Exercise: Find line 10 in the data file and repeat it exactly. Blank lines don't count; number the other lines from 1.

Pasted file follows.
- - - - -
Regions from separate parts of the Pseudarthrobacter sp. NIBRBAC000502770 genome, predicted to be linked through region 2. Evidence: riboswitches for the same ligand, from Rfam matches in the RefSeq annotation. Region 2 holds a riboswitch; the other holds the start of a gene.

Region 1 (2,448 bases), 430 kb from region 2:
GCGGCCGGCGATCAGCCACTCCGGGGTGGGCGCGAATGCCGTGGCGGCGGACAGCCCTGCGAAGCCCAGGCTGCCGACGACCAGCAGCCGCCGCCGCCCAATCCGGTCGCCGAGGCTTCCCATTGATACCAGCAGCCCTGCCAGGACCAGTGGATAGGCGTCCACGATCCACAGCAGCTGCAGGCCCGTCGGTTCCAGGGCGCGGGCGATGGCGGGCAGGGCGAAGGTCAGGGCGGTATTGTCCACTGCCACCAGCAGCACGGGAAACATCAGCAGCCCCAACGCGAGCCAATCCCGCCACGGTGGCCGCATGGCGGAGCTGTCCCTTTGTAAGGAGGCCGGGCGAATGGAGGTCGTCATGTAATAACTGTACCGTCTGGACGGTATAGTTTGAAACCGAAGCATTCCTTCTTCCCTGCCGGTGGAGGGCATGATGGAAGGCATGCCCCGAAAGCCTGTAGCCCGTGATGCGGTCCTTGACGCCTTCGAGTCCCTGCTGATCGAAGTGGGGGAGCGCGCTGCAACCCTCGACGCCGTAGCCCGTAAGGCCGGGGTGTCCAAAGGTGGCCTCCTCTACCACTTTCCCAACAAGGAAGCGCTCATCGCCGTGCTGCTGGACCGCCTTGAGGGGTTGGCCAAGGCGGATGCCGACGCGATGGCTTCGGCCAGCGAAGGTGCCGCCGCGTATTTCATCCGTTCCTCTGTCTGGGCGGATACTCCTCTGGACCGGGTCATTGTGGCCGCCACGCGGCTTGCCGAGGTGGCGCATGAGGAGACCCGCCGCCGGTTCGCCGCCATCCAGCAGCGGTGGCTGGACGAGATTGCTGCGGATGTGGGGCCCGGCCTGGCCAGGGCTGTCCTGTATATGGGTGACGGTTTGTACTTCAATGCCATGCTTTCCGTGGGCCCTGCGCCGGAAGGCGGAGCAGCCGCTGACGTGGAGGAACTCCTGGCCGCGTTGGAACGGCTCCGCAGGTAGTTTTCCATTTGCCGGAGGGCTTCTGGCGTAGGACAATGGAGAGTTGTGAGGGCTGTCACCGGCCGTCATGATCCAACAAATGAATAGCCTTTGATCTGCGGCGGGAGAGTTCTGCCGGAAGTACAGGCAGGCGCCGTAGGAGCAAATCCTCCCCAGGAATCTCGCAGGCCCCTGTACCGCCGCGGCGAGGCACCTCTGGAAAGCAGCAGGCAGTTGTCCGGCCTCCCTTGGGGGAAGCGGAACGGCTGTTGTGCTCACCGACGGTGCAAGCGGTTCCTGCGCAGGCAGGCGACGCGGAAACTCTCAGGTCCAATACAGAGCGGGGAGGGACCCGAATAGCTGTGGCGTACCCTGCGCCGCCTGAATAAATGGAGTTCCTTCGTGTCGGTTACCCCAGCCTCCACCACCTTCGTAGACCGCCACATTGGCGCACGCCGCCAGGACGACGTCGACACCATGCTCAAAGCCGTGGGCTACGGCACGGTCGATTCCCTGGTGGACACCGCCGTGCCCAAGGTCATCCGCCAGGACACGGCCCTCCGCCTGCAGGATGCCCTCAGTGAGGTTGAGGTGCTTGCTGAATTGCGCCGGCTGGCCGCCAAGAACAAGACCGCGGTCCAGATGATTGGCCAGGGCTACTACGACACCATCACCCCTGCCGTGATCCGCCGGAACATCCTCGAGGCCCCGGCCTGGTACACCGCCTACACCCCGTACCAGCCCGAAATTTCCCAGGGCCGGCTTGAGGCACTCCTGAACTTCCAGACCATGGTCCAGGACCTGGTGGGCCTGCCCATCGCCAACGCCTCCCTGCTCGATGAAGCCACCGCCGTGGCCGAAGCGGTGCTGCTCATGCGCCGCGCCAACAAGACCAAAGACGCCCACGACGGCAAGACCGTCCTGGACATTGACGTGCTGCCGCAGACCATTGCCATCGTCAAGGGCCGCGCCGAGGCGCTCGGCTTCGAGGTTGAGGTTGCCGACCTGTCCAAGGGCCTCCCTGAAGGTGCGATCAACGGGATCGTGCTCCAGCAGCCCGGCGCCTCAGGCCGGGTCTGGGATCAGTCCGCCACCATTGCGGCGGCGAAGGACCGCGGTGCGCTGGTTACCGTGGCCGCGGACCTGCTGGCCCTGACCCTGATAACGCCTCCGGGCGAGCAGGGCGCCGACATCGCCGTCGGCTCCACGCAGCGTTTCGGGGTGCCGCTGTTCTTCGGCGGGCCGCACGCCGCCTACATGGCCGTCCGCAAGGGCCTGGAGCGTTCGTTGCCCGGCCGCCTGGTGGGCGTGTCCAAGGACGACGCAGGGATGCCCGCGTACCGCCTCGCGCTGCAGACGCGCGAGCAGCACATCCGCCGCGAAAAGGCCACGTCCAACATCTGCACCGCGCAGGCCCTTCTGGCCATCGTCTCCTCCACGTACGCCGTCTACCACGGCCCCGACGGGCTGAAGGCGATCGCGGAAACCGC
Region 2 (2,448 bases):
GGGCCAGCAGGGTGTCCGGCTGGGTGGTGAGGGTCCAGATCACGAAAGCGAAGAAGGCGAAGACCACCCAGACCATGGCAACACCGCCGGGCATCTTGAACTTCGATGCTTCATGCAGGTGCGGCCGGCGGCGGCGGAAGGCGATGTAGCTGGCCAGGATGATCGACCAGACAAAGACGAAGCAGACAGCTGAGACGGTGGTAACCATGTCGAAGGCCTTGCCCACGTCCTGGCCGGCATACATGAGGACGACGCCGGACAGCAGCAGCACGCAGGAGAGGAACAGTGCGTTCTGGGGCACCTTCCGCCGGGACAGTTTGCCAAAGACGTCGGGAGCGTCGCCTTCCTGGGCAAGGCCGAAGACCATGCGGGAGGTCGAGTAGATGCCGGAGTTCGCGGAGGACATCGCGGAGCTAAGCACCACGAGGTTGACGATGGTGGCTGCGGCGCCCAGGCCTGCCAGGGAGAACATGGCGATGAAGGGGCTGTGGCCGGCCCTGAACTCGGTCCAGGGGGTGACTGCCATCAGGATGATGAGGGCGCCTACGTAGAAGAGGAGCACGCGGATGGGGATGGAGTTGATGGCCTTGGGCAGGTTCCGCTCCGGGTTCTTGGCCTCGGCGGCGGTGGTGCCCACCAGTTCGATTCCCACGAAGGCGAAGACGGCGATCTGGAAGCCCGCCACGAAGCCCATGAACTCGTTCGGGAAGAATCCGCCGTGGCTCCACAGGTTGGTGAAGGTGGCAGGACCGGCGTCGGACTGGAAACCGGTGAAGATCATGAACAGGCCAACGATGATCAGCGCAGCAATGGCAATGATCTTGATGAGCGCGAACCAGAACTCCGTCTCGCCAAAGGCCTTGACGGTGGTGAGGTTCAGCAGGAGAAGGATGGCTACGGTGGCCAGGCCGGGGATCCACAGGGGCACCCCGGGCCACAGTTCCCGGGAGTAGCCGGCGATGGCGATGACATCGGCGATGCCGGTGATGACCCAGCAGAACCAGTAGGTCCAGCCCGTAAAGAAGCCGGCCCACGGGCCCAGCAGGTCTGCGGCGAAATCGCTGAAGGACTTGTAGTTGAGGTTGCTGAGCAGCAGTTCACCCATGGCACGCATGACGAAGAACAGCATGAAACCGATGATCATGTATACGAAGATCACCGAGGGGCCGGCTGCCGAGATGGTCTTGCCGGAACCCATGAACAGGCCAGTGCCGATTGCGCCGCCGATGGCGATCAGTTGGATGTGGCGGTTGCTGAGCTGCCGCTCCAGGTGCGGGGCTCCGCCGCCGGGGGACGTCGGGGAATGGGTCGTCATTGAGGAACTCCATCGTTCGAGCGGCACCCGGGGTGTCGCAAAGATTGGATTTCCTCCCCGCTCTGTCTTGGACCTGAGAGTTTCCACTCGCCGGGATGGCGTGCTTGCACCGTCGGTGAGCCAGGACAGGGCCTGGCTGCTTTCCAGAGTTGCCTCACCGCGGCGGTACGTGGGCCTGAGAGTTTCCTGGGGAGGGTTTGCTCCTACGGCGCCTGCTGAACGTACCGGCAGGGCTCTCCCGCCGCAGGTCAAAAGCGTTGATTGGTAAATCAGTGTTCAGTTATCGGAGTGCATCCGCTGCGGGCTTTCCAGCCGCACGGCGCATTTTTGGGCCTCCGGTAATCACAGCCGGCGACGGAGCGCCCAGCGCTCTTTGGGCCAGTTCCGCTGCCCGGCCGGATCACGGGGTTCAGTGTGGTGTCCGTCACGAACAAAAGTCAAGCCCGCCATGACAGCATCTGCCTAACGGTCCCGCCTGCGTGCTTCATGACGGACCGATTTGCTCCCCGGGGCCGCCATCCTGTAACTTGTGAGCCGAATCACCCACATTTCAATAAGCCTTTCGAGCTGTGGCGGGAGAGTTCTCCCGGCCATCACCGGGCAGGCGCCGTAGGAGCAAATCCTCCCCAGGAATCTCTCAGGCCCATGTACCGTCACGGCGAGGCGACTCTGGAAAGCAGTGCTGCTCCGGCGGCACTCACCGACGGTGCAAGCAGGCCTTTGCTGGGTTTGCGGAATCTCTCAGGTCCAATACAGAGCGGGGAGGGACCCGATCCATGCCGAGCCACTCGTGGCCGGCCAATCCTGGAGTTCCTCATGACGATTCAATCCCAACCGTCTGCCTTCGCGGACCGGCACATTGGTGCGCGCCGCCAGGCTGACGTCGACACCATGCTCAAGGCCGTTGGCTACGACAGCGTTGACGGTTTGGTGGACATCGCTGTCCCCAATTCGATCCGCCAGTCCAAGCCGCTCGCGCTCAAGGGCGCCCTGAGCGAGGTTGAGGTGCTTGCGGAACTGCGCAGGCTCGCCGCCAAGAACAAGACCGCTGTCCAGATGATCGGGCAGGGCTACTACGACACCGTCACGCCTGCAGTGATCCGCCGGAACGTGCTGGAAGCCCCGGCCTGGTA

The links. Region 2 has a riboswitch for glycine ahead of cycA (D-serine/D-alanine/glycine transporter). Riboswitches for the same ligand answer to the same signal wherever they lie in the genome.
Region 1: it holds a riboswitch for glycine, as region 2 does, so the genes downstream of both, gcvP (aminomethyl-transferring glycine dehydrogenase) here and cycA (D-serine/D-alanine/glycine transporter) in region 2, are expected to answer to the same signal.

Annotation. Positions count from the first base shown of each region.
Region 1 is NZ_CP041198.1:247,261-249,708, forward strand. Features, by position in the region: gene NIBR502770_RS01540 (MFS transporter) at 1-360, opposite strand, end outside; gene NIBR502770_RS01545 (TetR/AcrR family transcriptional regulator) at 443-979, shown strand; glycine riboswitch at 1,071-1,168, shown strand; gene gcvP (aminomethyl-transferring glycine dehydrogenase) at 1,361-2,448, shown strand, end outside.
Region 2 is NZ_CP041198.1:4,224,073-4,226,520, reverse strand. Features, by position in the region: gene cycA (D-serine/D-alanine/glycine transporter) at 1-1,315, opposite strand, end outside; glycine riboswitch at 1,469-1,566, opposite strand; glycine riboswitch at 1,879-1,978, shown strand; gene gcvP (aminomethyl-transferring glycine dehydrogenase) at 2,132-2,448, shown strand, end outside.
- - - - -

Region 2 is NZ_CP041198.1:4,224,073-4,226,520, reverse strand. Features, by position in the region: gene cycA (D-serine/D-alanine/glycine transporter) at 1-1,315, opposite strand, end outside; glycine riboswitch at 1,469-1,566, opposite strand; glycine riboswitch at 1,879-1,978, shown strand; gene gcvP (aminomethyl-transferring glycine dehydrogenase) at 2,132-2,448, shown strand, end outside.